Billy Davis column

Published 12:00 am Friday, June 4, 2010

Outcome the same if Washington career becomes winner’s goal

Anybody who follows Mississippi politics could have put money on state senator Alan Nunnelee winning the Republican nomination Tuesday.

He defeated opponents Henry Ross and Angela McGlowan, beating both with a one-two punch of name recognition and a sizeable war chest.

So now, after the state senator’s runaway win on June 1, we can look forward to a bare-knuckles brawl between the Republican candidate and Travis Childers, the incumbent Democrat. The candidates will fight through the summer and into the fall, bloodied but still standing by Election Day on November 2.

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At stake is control of the 1st District seat and bragging rights. The national Republican Party handpicked Nunnelee as their nominee, believing that his status as a state senator gives them a formidable candidate. If Nunnelee wins, it would be a black eye to the Democrats and, worse, a black eye to the White House.

It’s a must-win seat for the Democrats for the same reasons. They can’t afford to lose a U.S. House seat, now held by a conservative “Blue Dog” Democrat, because Childers’ loss would reflect badly on the liberal House leadership that he will flee from on the campaign trail.

From a political point of view, that is the situation in the 1st District: both parties need to win or face humiliation from the other.  

The Republicans may well flip the 1st District seat back to the GOP, using anti-incumbent momentum to win a narrow race in November.

Then what? Will the Republicans tell us the 1st District is better off because voters replaced a conservative freshman congressman with a conservative four-term state senator?

If the Democrats hold on to the seat, you can expect their message to be that 1st District voters saw Childers as an independent-minded congressman who took Mississippi’s values to the U.S. Capital. But what good, really, is a self-described “pro-gun, pro-life Mississippian” in a political party whose leaders are neither?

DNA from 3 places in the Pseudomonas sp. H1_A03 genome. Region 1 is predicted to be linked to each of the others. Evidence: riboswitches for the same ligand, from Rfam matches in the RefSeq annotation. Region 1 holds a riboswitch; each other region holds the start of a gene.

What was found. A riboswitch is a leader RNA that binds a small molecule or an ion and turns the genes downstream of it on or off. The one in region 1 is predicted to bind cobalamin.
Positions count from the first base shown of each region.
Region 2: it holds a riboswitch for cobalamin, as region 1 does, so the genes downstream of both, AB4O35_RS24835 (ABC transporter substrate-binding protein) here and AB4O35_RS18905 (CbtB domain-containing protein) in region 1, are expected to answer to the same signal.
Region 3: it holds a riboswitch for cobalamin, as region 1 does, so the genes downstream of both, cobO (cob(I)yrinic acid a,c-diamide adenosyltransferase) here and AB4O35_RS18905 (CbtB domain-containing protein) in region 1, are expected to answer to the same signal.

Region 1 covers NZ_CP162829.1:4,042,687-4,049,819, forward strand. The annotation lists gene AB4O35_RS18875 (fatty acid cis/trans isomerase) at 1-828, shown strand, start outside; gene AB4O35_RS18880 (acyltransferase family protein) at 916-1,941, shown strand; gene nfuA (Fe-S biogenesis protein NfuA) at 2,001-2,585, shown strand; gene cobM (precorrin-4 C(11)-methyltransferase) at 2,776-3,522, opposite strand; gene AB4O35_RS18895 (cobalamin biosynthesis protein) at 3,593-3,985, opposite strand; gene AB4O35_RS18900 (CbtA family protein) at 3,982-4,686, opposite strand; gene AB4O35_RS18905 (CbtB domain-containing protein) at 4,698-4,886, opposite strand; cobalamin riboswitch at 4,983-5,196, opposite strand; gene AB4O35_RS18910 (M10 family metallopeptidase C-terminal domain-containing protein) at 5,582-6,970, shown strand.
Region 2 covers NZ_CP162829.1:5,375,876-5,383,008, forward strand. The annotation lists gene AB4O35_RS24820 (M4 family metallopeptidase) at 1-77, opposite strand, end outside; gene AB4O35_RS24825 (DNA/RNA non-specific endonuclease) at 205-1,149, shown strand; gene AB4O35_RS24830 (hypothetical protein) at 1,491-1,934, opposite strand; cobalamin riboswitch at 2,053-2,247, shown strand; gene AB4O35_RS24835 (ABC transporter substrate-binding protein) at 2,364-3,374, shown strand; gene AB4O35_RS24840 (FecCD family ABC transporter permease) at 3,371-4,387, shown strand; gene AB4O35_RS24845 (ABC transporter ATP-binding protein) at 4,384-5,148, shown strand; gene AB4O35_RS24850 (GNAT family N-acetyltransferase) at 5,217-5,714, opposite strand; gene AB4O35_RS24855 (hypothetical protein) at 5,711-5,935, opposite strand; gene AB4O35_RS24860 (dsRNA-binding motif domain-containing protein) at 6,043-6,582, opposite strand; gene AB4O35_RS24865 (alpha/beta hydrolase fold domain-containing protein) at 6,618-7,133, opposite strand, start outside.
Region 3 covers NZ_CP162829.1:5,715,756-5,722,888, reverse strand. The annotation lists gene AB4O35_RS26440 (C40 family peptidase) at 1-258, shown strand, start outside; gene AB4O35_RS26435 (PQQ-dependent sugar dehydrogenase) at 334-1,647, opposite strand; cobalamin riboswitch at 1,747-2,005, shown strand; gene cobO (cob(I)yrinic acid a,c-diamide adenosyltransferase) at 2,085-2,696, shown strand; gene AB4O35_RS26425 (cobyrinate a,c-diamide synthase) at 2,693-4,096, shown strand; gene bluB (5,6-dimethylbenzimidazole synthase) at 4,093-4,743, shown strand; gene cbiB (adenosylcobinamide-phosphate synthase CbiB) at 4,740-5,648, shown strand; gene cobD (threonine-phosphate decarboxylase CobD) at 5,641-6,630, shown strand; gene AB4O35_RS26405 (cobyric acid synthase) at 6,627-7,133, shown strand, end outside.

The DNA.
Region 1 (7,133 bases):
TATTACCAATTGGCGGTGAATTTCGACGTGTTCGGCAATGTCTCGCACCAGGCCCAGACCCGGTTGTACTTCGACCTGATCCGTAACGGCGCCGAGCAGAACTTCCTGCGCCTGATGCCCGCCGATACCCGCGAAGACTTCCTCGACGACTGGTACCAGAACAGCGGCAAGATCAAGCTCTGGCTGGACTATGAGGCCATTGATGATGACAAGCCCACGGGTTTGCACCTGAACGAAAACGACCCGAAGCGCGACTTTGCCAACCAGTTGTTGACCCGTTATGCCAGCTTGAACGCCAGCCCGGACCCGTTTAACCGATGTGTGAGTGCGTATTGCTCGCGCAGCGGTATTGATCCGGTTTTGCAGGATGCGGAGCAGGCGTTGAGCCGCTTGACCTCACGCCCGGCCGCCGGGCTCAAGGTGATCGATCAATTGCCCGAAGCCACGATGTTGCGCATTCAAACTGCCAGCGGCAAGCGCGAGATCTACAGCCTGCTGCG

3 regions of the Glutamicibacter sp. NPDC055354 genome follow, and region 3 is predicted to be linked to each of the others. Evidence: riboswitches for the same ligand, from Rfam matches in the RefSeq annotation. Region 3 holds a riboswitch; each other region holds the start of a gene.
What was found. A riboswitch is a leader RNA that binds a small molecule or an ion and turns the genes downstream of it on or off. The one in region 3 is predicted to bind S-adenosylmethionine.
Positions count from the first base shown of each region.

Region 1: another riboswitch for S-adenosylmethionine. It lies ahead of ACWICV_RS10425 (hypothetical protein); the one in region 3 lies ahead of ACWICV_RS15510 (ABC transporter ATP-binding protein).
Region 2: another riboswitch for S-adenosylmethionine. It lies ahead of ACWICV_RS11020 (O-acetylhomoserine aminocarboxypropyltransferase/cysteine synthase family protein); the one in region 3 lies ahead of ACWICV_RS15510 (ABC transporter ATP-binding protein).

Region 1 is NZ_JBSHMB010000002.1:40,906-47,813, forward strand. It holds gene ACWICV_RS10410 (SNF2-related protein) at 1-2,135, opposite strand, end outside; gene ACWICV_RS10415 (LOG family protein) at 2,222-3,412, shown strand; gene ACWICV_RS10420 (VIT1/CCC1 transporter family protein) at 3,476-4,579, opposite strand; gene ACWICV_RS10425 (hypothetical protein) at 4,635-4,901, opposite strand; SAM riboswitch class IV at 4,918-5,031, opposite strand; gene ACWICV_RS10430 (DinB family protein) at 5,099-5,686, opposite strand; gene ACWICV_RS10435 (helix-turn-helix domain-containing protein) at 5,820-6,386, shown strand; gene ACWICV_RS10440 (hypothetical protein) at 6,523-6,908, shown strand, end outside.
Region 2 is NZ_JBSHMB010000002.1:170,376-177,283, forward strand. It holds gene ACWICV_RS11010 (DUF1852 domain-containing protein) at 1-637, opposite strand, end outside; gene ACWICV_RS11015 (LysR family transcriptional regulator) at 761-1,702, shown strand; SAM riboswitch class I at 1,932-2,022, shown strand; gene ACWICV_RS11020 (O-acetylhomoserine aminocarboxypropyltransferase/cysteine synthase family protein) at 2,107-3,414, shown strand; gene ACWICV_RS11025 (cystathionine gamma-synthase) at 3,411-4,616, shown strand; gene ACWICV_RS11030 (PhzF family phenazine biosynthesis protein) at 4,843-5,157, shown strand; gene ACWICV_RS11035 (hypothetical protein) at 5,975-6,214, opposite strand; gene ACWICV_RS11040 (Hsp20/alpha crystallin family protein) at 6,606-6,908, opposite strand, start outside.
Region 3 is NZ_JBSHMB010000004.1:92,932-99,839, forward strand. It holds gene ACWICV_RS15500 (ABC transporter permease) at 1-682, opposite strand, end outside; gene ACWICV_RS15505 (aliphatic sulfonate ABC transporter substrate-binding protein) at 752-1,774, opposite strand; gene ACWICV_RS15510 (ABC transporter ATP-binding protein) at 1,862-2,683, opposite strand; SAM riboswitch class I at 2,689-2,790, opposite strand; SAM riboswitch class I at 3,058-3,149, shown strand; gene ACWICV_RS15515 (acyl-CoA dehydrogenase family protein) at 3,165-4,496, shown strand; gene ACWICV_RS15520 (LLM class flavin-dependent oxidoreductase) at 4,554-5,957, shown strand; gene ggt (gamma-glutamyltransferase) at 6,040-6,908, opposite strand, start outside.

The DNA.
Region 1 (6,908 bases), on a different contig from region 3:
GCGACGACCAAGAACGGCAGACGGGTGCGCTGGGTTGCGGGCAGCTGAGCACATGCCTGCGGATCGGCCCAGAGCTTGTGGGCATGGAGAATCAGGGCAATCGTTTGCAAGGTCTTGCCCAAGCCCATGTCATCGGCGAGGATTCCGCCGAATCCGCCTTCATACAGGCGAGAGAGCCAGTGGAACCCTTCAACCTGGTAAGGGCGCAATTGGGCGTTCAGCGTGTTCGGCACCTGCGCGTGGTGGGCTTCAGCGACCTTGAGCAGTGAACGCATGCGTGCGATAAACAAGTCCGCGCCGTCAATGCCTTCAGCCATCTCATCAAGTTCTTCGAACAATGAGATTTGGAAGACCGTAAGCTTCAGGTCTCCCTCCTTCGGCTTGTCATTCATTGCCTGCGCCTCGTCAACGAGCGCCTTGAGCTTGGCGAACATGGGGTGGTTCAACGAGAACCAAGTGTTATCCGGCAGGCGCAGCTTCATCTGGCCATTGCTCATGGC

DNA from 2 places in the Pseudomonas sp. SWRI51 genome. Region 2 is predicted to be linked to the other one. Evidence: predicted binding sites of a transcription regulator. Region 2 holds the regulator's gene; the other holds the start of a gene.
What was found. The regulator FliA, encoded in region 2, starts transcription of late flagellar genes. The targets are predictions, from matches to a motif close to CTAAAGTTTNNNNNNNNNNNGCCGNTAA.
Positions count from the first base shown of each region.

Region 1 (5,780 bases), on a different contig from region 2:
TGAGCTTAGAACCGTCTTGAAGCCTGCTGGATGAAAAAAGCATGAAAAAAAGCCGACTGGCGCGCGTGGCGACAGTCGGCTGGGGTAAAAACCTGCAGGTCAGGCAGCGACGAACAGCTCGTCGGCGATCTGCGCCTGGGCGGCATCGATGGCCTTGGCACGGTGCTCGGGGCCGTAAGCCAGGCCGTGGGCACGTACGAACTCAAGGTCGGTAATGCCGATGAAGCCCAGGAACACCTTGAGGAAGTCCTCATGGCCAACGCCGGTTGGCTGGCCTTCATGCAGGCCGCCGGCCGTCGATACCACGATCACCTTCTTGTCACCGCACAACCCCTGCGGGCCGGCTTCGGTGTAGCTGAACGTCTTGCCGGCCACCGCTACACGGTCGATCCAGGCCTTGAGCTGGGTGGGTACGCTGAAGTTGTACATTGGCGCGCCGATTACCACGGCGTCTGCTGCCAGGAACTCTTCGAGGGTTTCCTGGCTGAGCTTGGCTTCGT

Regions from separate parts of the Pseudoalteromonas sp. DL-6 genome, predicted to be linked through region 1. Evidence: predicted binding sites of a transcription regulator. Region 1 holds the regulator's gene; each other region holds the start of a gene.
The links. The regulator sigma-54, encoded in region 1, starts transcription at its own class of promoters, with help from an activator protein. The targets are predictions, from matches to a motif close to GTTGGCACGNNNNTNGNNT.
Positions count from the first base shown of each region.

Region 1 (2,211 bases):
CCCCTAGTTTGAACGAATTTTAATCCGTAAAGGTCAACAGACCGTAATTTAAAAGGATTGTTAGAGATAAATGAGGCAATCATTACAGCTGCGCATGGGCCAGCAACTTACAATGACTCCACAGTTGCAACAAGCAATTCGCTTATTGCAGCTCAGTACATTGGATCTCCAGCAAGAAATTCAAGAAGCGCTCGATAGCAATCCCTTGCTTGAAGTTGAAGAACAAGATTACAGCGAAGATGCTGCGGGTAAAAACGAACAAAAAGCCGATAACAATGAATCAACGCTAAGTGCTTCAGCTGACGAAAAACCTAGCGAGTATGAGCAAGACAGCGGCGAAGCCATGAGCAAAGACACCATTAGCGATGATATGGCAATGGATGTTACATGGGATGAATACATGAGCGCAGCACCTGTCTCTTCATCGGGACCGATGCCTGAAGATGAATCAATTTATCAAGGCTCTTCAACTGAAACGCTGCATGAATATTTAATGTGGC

A little history: the 1st District seat was snatched from the Republicans in 2008, when Childers won it in a special election. But the seat belonged to the Democrats, for over a half-century, when the late Jamie Whitten held it since 1941.

Not only did Congressman Whitten remain in office for 53 years and two months, from 1941 until 1995, but his time in the U.S. House set a national record.

Did it ever cross Congressman Whitten’s mind, say in his 30s, 40s, 50s, 60s and 70s, to come back to Mississippi and earn a living like the rest of his constituents?  

What the 1st District needs to hear, more than vague promises and mud-slinging commercials, is for both Childers and Nunnelee to declare now that they will serve for a short time in Congress, do their best to do what is right, then return home and go back to their regular jobs like the rest of us.

Do I think that will happen? Of course not, but it’s a nice wish. If senators and representatives treated public office like an overnight stay instead of a one-way trip, then the power and the money would be a distraction, not a perk.

Given enough time in Washington, we constituents become a distraction, too. That is the shameful, sad, dirty truth of the Nunnelee-Childers contest: in the end, it matters not a whit.